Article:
Working from home bring about many questions that need answering. One of the more important is: Where do you actually work?
On the couch?
At your dining room table?
At the counter?
The answer matters because it’s important to emphasize good posture while working from home to prevent a tight neck, sore back, and aching wrists. And where you’re doing the work may be the problem.
Proper posture while seated should include your feet flat on the ground, directly underneath the knees. The legs form right angles with your butt on the chair and your knees coming out directly straight from your hips. You want to avoid having your legs hanging from a chair that’s too tall or sitting in a cramped style.
Moving up the body, focus on the spine being in the proper orientation. Often the spine rounds forward as you’re typing on your computer or working on something in front of you. Fix this by bringing the abs in toward the spine, lifting the chest and rolling back the shoulders. You want your shoulders to be arranged over your ribs, and your ribs to be arranged over your hips.
Next, bring back your head so that your chin is over your sternum or your breast bone — not extending forward over your body.
Finally, rest your arms on a desk or surface that provides a 90-degree angle so that your elbows can be bent at your sides and your forearms stretched out in front of you onto your computer or surface.
Ideally, you’d have your computer monitor at eye height and your elbows hugged in at the sides of your waist. However, if you’re working on a laptop computer, that is near impossible without an external keyboard. So, focus on the elbows hugging in at your sides with your forearms extended out to the keyboard, and look down to the computer screen with your eyes while keeping your spine in alignment and your chin back.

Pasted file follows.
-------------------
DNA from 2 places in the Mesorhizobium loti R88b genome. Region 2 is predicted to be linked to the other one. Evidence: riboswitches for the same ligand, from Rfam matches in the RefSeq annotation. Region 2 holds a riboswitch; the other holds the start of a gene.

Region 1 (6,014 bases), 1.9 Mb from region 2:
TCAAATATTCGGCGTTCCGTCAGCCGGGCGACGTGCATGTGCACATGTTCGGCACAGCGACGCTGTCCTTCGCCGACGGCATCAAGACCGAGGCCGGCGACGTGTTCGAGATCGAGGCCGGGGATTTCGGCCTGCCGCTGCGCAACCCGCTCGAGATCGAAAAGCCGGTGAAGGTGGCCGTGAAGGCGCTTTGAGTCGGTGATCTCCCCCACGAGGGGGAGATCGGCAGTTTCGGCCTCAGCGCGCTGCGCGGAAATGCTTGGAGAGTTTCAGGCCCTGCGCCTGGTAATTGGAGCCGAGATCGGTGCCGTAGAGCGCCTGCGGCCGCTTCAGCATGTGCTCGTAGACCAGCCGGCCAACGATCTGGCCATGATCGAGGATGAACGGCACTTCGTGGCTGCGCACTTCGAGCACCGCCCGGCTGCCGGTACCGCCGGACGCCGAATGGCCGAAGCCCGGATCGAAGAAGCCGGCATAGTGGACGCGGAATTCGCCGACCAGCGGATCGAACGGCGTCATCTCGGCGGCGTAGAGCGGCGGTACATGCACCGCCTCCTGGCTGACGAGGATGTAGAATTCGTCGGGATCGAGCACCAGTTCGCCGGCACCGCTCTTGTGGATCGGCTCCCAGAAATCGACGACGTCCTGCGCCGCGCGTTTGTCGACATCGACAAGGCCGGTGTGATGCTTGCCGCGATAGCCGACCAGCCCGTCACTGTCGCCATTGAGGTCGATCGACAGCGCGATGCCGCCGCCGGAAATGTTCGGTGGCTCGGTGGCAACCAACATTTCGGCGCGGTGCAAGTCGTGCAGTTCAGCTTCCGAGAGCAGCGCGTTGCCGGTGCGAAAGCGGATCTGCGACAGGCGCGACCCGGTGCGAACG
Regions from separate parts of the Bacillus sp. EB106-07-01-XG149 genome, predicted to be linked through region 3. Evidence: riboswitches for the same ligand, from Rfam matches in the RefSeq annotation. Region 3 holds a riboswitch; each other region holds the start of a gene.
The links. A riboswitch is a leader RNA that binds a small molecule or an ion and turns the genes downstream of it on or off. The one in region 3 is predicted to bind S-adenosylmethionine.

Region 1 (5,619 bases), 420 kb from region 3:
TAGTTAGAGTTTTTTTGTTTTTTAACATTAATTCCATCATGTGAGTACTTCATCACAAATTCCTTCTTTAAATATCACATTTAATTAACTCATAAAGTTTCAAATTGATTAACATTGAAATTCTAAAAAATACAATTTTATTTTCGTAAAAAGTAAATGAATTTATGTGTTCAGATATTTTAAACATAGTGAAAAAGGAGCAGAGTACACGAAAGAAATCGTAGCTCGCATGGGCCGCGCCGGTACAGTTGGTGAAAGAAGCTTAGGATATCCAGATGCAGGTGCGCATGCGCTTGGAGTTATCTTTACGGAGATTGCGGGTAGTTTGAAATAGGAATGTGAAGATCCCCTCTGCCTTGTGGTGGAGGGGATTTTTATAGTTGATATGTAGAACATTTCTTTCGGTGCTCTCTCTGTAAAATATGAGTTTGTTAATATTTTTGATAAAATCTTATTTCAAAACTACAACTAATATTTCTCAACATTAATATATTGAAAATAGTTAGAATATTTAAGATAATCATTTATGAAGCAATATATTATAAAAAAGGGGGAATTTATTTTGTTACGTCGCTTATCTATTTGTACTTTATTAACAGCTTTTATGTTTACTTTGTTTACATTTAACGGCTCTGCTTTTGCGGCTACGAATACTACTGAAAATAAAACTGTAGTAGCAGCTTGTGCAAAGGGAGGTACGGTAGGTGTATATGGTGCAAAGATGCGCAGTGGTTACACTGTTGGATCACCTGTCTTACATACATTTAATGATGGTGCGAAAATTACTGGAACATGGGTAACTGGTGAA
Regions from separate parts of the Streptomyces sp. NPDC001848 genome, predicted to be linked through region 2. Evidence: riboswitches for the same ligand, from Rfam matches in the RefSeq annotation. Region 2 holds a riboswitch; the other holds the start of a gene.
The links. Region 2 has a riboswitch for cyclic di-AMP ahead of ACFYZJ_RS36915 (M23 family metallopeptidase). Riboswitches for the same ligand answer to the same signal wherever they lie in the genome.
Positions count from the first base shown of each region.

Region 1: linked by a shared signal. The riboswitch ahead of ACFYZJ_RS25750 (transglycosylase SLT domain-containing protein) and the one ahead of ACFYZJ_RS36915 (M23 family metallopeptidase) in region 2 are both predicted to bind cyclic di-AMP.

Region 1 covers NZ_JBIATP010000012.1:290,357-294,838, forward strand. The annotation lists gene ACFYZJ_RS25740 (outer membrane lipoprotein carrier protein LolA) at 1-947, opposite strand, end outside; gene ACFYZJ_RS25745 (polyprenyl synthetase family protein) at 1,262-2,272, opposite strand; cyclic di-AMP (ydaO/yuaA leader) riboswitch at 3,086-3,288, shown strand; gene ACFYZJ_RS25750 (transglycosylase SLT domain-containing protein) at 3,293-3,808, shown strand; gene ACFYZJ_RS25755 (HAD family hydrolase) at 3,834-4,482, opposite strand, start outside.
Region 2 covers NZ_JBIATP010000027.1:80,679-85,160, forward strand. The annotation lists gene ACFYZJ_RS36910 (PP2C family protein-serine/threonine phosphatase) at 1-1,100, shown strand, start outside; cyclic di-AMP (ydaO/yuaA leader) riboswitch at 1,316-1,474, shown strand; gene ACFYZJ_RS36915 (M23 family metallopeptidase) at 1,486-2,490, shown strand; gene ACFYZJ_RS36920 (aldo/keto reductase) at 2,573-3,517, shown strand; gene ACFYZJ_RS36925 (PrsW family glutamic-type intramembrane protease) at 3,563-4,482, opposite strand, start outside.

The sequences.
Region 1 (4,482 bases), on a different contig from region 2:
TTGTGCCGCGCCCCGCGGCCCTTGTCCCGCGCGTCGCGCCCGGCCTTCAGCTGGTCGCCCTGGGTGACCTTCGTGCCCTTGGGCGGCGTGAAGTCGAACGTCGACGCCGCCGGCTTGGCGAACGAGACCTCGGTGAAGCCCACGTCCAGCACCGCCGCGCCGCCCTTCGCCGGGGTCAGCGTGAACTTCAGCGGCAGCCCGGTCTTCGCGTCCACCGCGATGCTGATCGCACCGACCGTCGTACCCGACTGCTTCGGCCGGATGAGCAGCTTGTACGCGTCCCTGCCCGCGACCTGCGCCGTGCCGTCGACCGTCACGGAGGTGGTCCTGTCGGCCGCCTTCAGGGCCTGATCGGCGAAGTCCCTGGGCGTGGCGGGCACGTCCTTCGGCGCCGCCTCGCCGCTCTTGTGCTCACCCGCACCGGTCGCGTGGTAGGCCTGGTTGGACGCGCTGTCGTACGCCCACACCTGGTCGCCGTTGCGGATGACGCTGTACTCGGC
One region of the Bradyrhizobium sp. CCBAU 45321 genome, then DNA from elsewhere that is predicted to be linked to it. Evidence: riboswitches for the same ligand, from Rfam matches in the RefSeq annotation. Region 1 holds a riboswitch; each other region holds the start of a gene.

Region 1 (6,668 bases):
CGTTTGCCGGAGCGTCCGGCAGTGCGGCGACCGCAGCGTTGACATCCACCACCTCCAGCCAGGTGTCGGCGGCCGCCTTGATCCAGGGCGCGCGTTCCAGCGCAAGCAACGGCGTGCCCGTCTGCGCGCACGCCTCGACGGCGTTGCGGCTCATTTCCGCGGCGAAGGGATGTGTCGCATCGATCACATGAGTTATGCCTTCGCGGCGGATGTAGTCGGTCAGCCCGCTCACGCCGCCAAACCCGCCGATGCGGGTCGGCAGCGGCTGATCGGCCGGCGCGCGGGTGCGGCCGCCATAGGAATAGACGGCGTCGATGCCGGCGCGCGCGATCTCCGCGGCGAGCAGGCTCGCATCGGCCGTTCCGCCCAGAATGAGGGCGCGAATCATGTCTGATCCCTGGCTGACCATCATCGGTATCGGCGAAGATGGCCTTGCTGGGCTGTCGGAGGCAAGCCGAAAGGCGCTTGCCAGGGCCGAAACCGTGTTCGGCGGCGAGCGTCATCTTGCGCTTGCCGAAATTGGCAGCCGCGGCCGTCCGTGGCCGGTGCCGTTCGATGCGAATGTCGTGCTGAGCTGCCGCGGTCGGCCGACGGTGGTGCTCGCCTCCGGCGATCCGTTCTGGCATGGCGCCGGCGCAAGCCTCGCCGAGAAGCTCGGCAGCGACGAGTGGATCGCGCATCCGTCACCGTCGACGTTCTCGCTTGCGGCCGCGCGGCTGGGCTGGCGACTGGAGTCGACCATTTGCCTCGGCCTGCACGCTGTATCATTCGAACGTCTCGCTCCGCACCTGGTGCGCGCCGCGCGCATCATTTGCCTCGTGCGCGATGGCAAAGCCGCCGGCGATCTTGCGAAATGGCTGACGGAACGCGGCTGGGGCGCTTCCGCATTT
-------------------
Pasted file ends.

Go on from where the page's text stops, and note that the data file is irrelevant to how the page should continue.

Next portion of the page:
Problems and their solutions
Depending on where you’re sitting, you may find that it is introducing new problems into the equation. But problems often have solutions.
Problem: The chair is too high.
Solution: Put books, boxes, or an ottoman underneath your feet so that your legs make a 90-degree angle — your knees stack over your ankles and your knees come straight out from your hips.
Problem: Sagging on the couch.
Solution: Sit upright on the couch with pillows behind your back, or sit sideways on the couch with your back against the armrest and your legs straight out in front of you.
Problem: Lying in bed.
Solution: Prop yourself up with pillows behind you, pillows underneath your arms and pillows underneath your legs. You want to have your knees bent and your arms propped up so that the elbows are at the same height as the sides of your body.
Problem: Standing and hunched over a counter.
Solution: Prop your computer up onto boxes or magazines so that you can look at your computer at eye level instead of tilting your head down.
Breaks from work
Even if you are in perfect posture while working, standing up to take a break, stretch, and move your body is imperative. Getting up every 30 minutes is what’s recommended according to current research.
However, you choose to work, focus on stretching your body rather than tensing or rounding yourself into a ball. Stretching the neck, spine, and torso, and supporting the lower body with a stable foundation (90 degrees at the hips and knees), will help you create your perfect work-from-home posture.